It's an age-old mystery, one passed down through the centuries, and one that hasn't been solved. Until now. I know why men can't clean toilets. Brethren, I've found the answer.
Call me the Indiana Jones of toiletry, the debunker of false porcelain myths, what have you. But I've uncovered some shocking evidence (I hope) that will unite the world over the on-going rift between men and women about toilet bowl cleaning.
I pulled the unfortunate short straw regarding household duties. It's my responsibility to keep the toilets clean. Not too happy about it, but I agreed. I hold up my end of the bargain.
However, my due dilligence at cleaning doesn't meet up to my wife's exacting standards. I thought, WHA?
Not too long ago, my wife dragged me into the bathroom. She strapped on blue, plastic gloves (looking like a distaff member of the Blue Man Group) and ordered me to put my head into the toilet. Being no dummy, I obeyed. I didn't see the point, but that's neither here, nor there. She went into full-on lecture mode, explaining the difference between liquid and friction cleansers. I kinda' zoned out on that part. But what I sorta' retained is "liquid" is spray, "friction" is powder. Okay, I'm good with that.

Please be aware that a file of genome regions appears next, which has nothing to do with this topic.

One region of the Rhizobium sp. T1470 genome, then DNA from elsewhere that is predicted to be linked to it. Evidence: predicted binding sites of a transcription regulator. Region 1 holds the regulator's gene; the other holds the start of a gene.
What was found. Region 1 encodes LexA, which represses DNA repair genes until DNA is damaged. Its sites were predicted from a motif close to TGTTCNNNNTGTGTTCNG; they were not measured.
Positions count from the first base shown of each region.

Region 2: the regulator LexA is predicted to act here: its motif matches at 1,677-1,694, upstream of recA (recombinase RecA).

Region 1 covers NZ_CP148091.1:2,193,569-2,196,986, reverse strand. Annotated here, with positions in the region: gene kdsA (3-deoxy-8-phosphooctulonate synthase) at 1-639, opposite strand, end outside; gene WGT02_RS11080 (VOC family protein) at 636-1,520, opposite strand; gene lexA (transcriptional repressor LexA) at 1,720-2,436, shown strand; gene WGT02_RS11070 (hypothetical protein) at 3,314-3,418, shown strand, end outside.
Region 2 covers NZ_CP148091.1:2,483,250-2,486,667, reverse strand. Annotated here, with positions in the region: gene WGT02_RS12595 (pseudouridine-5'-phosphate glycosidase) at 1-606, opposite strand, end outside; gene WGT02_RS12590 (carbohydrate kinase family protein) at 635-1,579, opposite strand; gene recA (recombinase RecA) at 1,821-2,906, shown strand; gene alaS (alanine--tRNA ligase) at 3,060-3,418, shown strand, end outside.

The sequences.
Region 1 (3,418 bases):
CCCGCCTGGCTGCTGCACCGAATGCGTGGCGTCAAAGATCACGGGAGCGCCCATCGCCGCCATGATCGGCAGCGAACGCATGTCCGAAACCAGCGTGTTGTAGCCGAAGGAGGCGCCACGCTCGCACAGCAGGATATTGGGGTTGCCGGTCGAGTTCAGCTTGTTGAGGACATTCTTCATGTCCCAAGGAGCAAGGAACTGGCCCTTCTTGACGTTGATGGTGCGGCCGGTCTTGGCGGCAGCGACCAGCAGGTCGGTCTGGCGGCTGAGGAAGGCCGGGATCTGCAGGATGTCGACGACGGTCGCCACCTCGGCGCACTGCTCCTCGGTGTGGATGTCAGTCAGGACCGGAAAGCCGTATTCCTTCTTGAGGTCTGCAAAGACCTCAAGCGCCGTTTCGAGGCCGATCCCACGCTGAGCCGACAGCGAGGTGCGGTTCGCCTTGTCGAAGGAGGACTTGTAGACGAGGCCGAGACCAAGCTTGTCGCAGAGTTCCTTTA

After this, I pondered. A lot. Through my scientific research (polling, asking the mailman, watching TV), I found that men and women differ greatly regarding what constitutes a clean toilet and what doesn't. Women like toilets to be sparkling clean, a damn near museum piece. But, here's the deal. Men see toilets as a functional hole, centered appropriately in the middle of the house. It's where dirty things go. You can clean it, wipe it, put a sheen on it. But it gets dirty again. The circle of life. Ultimately, an excercise in futility.
That's science and research for you. My wife's still not buying it.